Worthless Government Repository

Parkersburg, WV, a sleepy little town on the Ohio River with some famous political history, is home of the Bureau of Public Debt, which is directed by Obama's Treasury Secretary, Tim Geithner.  In the olden days before the Baby Boomers began to retire, payroll deductions for Social Security were far in excess of monies required to pay our retirees. Unfortunately excess spending demands has, in the last couple of decades, been far greater than funds provided by other tax collections provided, so Congress decided to use Social Security to fund routine government operations.

Not to worry though, because the U.S has a foolproof plan to honor its commitment to fund Social Security for all qualified participants.
But to illustrate the government's commitment to repaying Social Security, the Treasury Department has been issuing special bonds that earn interest for the retirement program. The bonds are unique because they are actually printed on paper, while other government bonds exist only in electronic form.

They are stored in a three-ring binder, locked in the bottom drawer of a white metal filing cabinet in the Parkersburg offices of Bureau of Public Debt. The agency, which is part of the Treasury Department, opened offices in Parkersburg in the 1950s as part of a plan to locate important government functions away from Washington, D.C., in case of an attack during the Cold War.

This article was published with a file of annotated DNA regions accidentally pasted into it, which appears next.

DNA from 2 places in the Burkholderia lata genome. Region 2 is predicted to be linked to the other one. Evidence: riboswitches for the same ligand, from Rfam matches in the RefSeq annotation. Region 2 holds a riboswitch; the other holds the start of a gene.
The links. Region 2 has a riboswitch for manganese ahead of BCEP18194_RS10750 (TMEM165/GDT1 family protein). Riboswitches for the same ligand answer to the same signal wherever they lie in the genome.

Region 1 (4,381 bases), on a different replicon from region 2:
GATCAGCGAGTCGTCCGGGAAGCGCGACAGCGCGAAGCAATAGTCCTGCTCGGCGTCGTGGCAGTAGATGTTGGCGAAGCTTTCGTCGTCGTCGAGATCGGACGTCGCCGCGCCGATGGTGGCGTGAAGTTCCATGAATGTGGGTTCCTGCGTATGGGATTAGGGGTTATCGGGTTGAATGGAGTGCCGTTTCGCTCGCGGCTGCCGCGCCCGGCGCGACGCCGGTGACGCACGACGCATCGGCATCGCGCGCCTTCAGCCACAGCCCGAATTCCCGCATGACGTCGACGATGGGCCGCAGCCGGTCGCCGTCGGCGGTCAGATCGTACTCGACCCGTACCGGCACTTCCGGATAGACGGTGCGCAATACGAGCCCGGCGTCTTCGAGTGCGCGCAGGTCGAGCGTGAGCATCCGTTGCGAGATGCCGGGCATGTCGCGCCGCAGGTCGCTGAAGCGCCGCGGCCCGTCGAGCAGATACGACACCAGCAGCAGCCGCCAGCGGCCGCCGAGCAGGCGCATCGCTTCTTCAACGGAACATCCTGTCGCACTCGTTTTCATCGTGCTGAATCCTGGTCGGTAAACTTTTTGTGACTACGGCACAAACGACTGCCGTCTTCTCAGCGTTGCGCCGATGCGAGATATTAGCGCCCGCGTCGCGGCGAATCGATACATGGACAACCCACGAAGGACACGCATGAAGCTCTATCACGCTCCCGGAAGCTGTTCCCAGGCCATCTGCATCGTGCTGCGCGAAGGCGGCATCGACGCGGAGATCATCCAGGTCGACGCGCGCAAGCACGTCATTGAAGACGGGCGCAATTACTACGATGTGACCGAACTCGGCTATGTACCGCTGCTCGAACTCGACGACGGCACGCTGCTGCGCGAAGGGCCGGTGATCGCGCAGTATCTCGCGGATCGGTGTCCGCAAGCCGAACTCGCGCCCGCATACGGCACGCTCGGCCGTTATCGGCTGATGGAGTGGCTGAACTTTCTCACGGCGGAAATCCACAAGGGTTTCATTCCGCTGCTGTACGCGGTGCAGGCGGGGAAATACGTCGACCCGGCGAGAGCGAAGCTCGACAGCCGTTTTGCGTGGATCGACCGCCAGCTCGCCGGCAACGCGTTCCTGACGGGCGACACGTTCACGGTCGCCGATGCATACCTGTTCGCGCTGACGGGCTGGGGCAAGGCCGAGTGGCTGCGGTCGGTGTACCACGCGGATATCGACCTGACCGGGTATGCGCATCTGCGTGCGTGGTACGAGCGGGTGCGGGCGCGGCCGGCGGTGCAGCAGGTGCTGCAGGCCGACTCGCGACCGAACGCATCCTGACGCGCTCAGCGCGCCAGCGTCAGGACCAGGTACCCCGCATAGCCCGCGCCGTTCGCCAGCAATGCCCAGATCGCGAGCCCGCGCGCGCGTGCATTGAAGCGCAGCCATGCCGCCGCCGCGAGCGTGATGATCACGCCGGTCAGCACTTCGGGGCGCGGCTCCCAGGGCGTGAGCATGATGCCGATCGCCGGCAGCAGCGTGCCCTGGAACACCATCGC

One bond is worth a little more than $15.1 billion and another is valued at just under $10.7 billion. In all, the agency has about $2.5 trillion in bonds, all backed by the full faith and credit of the U.S. government. But don't bother trying to steal them; they're nonnegotiable, which means they are worthless on the open market.

This news would be disconcerting enough, were it not for the record deficits of the Obama Administration this year, expected to exceed $1.5 trillion.
This year, for the first time since the 1980s, when Congress last overhauled Social Security, the retirement program is projected to pay out more in benefits than it collects in taxes — nearly $29 billion more.

Sounds like a good time to start tapping the nest egg.

Too bad the federal government already spent that money over the years on other programs, preferring to borrow from Social Security rather than foreign creditors.

In return, the Treasury Department issued a stack of IOUs — in the form of Treasury bonds — which are kept in a nondescript office building just down the street from Parkersburg's municipal offices.

Now the government will have to borrow even more money, much of it abroad, to start paying back the IOUs, and the timing couldn't be worse.

The president has responded "rationally" to this crises in our bad economy by (1) promoting a second stimulus bill, (2) pushing for government healthcare with a multi-trillion dollar price tag, (3)sponsoring Cap 'n Tax legislation to make his best buddies (and eventually himself) rich and (4) setting up the destruction of American capitalism and the American way of life.